14
Oct 19

At one point or another, we've all been victim to unwanted noise in our homes whether it's from traffic, animals or neighbours.

In fact, one of the most searched for topics across the Landlord Library is noise pollution and how to deal with it and with this in mind, lettings platform, Howsy, has revealed what noises cause the biggest impact and how to protect against them.

Neighbours playing loud music or socialising late at night is the number one most hated cause of noise pollution amongst UK tenants, closely followed by road traffic, noise from animals such as dogs, cats or foxes and neighbours arguing – according to a survey of 1,000 UK tenants.

What can you do about it?

You don’t have to suffer in silence and there are plenty of cost-effective tips that both you and your landlord can carry out to ensure maximum peace and quite within your home.

Perhaps obviously, start structurally. Use filler to address any holes or cracks in your walls with a particular focus around things like window frames or other breaks in the wall such as sockets.

It may look nice, but wooden flooring can be one of the main issues when it comes to noise pollution, particularly if you rent out a flat with neighbours below. While a new floor might not be necessary, sorting out any creaky floorboards can make more of a difference than you might think when it comes to cutting out noise pollution.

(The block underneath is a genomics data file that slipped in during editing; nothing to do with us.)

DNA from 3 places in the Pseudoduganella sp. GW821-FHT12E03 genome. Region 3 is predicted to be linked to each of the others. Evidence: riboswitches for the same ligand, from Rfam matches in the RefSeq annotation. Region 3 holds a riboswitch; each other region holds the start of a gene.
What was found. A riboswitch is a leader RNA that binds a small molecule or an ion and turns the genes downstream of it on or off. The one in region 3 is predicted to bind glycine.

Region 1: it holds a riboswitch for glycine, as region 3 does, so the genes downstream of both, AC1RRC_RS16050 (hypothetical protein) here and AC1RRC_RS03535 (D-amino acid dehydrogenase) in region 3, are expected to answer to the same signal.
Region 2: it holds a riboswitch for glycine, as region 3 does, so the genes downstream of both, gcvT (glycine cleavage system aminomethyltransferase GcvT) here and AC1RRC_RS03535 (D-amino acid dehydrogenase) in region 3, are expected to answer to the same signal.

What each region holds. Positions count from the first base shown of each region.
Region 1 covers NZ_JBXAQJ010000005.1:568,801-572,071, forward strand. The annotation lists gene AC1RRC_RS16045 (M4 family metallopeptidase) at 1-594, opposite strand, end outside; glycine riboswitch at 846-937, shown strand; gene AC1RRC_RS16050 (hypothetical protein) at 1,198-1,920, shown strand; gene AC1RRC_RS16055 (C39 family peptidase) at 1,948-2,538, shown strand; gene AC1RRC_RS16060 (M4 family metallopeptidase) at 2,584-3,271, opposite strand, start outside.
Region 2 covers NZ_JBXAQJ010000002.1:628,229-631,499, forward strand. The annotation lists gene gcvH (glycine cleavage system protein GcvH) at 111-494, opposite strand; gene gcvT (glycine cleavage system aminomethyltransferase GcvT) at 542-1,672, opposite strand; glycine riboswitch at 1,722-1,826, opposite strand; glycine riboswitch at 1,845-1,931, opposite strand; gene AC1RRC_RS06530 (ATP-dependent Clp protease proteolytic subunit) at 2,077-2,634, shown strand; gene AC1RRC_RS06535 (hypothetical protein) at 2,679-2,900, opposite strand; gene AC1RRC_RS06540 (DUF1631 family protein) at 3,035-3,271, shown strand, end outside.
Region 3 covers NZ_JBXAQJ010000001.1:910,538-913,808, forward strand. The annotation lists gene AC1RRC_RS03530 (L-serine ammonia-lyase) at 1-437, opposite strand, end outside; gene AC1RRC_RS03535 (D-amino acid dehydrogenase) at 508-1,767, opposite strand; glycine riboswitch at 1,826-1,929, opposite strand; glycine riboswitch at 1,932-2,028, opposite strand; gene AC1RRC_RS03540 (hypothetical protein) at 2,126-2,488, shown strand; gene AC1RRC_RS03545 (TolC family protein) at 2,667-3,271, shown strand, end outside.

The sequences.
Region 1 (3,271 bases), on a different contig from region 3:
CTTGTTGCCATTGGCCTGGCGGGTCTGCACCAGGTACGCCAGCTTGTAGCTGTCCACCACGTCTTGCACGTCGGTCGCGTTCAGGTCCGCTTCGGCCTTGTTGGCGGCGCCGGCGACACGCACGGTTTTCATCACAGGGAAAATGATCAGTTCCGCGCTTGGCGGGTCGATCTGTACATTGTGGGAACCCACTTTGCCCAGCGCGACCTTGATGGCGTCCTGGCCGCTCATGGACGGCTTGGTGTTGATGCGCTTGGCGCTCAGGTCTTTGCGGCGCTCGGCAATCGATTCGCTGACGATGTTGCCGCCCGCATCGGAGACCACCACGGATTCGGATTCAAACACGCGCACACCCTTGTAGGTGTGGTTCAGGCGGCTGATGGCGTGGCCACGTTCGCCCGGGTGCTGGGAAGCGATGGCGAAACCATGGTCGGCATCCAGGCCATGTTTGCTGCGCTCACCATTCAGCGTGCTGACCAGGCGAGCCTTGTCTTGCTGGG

Now check out your doors. All too often, cheap doors aren’t soundproof and can be replaced by something a bit more substantial where materials are concerned. Once you’ve fixed your new door in place, one handy tip is to bolster your soundproofing with weathering strips which will also make your home more energy-efficient.

Now your doors are sorted, what about your windows? Not the most cost-effective method but replacing old or damaged windows with double or triple paned PVC can work wonders for noise pollution – even a good quality wooden frame will reduce noise dramatically.

From fibreglass to insulation foam or ceiling panels and everything in between, insulating your home doesn’t just help keep you warm in the winter, it cuts out a lot of noise.

It’s within your best interests as a landlord to make sure your property is not only fit for purpose but is appealing as possible for tenants while also doing your bit for the planet and your pocket.

However, there are additional things you can recommend to your tenants that can also make a difference and these range from simple touches such as heavy-duty curtains to help down out the outsides world or a similarly robust rug to cover wood flooring and protect from the noises below.

Rearranging the furniture is also a smart way of minimising noise pollution and putting larger items such as a big book case or cabinet against the sharing wall will help add another layer. Another smart trick is to always position your tv on or by a shared wall as this will at least drown out any noisy neighbours while it’s on. Even a large picture or mirror will play its part and so considering layout is a small but smart step to help reduce noise pollution.